Deadline: 21 September 2012
Open to: interested students and early career scholars worldwide
Reimbursement: £400 travel/accommodation grant to between 8 and 10 paper givers to support early career scholars, i.e. doctoral students within six months of submission and the holders of PhDs, awarded after September 1 2009
Venue: 9-10 November 2012, Queen’s University, Belfast, Northern Ireland
Cultural diversity is the norm in a world of nation-states. A recurrent problem is how to organise what are in fact, multi-ethnic and multi-nation states so that majorities and minorities are able to coexist and effectively participate in the life of the state, bolstering allegiance without suffering cultural alienation and without resorting to territorial secession. Multicultural liberal democracies sincerely champion equality and individual human rights, but often have considerable difficulties in accommodating culturally diverse minority communities. Territorial representation is only possible when minority communities inhabit a compact territorial space, yet in the majority of cases, minority communities do not reside compactly, making any territorial representation impossible. This situation often causes intractable problems for the functioning of democratic polities, and requiring modalities of non-territorial autonomy (NTA) as a solution.
The aim of this conference is to examine in theory, empirically and through the work of legal practitioners, the challenges, and possible solutions offered by different models of NTA for the effective participation of minorities in public life. Non-Territorial autonomy takes variety of different forms, such as Consociationalism and National Cultural Autonomy, but also forms of representation that de-territorialises self-determination, as in the case of indigenous communities, the juridical autonomy as with religious communities, or in the practice of some models of multiculturalism. We invite theoretical and comparative papers and case studies on NTA models that build upon theoretical consideration and/or consider empirical case studies.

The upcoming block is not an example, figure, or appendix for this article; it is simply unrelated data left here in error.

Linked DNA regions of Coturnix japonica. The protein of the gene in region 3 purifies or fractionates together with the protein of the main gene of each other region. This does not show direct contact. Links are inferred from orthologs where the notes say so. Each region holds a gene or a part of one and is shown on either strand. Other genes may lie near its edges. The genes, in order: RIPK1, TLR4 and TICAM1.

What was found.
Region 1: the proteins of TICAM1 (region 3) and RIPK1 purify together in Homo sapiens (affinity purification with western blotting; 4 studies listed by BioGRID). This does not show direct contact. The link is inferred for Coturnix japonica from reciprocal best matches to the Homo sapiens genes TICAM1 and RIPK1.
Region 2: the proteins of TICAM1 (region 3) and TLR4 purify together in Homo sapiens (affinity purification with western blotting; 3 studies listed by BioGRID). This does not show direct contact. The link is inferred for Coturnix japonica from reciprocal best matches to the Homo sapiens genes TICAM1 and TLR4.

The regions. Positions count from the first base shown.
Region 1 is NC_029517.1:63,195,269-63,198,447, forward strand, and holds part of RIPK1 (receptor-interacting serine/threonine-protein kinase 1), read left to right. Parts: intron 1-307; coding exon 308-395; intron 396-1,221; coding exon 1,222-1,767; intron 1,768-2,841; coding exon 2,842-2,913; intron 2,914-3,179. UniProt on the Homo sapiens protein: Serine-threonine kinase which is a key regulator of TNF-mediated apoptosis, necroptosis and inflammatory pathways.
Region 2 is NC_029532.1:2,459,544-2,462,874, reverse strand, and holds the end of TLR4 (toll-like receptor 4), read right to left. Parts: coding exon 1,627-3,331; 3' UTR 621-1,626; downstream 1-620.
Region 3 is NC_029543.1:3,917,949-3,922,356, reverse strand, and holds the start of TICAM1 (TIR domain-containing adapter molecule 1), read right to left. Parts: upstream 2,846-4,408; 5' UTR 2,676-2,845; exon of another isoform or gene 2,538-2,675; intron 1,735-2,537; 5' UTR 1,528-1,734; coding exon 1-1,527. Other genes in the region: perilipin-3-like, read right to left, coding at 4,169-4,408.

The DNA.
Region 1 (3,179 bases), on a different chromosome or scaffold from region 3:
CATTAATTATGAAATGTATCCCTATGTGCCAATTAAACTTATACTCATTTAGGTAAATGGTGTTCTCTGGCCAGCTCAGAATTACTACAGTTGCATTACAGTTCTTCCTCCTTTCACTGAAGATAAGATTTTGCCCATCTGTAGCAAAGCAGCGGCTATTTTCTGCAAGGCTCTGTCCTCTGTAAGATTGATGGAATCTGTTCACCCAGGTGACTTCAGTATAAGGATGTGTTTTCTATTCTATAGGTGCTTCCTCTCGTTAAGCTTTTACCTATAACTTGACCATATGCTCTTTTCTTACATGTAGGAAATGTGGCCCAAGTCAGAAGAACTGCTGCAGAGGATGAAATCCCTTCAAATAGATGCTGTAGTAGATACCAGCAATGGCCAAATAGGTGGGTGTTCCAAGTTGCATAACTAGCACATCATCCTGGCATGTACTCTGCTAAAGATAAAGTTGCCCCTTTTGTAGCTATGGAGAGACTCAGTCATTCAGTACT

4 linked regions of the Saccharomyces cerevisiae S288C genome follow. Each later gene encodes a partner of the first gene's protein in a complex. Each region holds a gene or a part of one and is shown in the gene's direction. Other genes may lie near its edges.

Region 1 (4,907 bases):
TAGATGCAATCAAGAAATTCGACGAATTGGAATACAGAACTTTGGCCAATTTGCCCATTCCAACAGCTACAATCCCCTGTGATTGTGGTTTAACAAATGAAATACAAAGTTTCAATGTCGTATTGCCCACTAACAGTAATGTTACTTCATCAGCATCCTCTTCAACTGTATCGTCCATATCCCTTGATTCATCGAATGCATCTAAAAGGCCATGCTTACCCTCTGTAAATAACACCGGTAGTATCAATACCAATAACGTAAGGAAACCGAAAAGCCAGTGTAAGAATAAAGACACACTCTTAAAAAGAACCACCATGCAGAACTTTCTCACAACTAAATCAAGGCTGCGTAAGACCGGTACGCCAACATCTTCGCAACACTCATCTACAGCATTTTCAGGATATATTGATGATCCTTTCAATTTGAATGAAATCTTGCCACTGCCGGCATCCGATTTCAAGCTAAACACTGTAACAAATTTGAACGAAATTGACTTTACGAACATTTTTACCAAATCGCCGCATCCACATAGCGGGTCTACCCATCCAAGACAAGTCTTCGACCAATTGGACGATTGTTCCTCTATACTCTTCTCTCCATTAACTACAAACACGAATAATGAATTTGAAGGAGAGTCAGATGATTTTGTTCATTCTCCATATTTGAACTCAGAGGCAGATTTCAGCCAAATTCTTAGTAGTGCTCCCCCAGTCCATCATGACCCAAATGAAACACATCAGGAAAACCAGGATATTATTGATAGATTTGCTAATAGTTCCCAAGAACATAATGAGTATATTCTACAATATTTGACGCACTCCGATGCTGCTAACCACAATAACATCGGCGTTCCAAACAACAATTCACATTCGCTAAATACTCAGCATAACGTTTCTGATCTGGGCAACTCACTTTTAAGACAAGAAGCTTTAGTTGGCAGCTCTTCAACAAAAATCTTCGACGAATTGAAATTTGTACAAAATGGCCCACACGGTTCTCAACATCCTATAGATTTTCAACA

The organising committee would like to welcome papers addressing the following issues:
- Can NTA serve the goals of European integration? Can such models be incorporated into the EU minority protection framework?
- Does NTA help resolve protracted territorial conflicts? Examples include, but are not limited to Bosnia, Kurdistan or Israel/Palestine?
- What are the limits and/or possibilities of implementing NTA models in liberal democracies?
- Can NTA models rejuvenate multiculturalism?
- Can models of NTA enhance the integration of Diasporas?
- What are the opportunities for Indigenous self-determination within the NTA framework?
- Can models of NTA help the effective participation of minorities in post-colonial states? And, can NTA models help eliminate the cultural residues of colonialism?
This list is not exhaustive.
All interested students and early career scholars worldwide.
It will be offered £400 travel/accommodation grant to between 8 and 10 paper givers to support early career scholars, i.e. doctoral students within six months of submission and the holders of PhDs, awarded after September 1 2009. The preference to access grants will be given to affiliates of institutions outside the EU, although relevance and innovation of the paper will principally inform the decision of the selection panel.
If you would like to apply for a travel/accommodation grant, please state this clearly when submitting your paper proposal.
Applicants should submit a 300 word abstract and a short biographic statement (max 300 words) indicating institutional affiliation and if they wish to be considered for the early career subsidy at the website http://www.conferencepro.eu/nta.